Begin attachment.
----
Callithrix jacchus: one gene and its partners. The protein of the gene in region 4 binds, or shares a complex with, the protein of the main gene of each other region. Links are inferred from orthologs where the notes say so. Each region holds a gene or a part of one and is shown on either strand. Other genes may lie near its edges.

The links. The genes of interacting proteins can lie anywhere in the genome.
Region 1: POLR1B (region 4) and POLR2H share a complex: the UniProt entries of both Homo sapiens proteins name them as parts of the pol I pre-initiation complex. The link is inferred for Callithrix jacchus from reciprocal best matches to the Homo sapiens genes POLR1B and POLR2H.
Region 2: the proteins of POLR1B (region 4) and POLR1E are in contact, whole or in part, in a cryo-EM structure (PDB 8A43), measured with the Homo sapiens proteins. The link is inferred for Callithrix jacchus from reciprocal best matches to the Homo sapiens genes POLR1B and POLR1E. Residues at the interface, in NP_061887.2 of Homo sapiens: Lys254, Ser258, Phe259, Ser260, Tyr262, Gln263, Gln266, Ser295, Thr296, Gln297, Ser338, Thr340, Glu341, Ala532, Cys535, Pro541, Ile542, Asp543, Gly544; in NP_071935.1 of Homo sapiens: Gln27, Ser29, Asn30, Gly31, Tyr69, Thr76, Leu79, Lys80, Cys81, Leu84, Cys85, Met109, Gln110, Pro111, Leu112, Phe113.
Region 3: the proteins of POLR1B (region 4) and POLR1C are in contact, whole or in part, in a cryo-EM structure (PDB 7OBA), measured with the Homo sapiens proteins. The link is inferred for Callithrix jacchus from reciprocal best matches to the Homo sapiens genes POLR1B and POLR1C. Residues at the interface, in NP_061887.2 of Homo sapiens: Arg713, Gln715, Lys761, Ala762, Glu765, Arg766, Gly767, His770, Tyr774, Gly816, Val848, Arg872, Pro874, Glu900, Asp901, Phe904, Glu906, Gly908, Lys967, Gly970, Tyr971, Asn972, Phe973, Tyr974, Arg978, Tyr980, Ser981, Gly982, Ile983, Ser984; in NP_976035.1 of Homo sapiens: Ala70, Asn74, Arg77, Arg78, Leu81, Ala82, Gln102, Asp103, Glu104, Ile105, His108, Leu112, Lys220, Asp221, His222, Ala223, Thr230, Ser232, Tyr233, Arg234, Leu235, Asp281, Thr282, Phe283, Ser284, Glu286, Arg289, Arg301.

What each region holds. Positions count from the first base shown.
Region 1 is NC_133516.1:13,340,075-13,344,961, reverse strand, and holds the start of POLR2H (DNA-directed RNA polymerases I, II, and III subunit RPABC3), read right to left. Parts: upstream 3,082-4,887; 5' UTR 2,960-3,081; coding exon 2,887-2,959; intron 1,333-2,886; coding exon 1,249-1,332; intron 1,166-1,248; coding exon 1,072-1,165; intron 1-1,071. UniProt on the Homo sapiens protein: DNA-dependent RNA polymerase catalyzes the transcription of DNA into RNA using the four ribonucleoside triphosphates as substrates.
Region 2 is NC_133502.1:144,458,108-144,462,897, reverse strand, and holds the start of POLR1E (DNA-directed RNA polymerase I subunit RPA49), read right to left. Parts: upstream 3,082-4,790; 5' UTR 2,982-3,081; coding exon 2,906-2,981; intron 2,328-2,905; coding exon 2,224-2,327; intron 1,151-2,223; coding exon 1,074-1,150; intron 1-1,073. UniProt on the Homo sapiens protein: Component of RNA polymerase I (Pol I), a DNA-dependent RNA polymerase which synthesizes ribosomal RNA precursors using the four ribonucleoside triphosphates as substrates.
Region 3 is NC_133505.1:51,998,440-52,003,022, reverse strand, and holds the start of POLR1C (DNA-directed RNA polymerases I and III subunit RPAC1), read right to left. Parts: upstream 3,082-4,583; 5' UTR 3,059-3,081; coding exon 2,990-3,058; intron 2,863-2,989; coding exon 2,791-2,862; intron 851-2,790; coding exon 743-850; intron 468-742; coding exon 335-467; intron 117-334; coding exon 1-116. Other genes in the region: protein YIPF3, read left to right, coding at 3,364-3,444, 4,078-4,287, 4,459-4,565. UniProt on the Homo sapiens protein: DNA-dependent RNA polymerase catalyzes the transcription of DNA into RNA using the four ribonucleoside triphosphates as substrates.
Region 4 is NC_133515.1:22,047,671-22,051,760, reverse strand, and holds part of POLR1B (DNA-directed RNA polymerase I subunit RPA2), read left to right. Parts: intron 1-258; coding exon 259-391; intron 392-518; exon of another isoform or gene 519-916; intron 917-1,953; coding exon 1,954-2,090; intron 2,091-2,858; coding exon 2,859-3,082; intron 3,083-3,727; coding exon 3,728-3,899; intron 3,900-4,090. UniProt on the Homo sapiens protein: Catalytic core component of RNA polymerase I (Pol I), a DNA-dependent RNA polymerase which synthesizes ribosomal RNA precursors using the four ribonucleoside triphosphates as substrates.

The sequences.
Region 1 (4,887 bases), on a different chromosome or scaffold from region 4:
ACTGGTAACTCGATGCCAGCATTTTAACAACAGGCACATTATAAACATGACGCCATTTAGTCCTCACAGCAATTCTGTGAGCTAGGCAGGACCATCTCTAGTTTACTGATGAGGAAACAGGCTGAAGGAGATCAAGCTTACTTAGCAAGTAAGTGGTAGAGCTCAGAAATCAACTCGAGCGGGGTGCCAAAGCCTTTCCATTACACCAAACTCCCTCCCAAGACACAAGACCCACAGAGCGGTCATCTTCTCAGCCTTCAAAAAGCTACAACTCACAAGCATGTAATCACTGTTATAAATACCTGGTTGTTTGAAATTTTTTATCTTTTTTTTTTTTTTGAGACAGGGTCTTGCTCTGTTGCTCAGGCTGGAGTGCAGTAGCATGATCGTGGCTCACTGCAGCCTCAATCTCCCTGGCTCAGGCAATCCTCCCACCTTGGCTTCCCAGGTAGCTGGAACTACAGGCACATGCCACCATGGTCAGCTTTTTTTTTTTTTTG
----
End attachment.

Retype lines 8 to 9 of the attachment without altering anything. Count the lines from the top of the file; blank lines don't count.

Region 2 is NC_133502.1:144,458,108-144,462,897, reverse strand, and holds the start of POLR1E (DNA-directed RNA polymerase I subunit RPA49), read right to left. Parts: upstream 3,082-4,790; 5' UTR 2,982-3,081; coding exon 2,906-2,981; intron 2,328-2,905; coding exon 2,224-2,327; intron 1,151-2,223; coding exon 1,074-1,150; intron 1-1,073. UniProt on the Homo sapiens protein: Component of RNA polymerase I (Pol I), a DNA-dependent RNA polymerase which synthesizes ribosomal RNA precursors using the four ribonucleoside triphosphates as substrates.
Region 3 is NC_133505.1:51,998,440-52,003,022, reverse strand, and holds the start of POLR1C (DNA-directed RNA polymerases I and III subunit RPAC1), read right to left. Parts: upstream 3,082-4,583; 5' UTR 3,059-3,081; coding exon 2,990-3,058; intron 2,863-2,989; coding exon 2,791-2,862; intron 851-2,790; coding exon 743-850; intron 468-742; coding exon 335-467; intron 117-334; coding exon 1-116. Other genes in the region: protein YIPF3, read left to right, coding at 3,364-3,444, 4,078-4,287, 4,459-4,565. UniProt on the Homo sapiens protein: DNA-dependent RNA polymerase catalyzes the transcription of DNA into RNA using the four ribonucleoside triphosphates as substrates.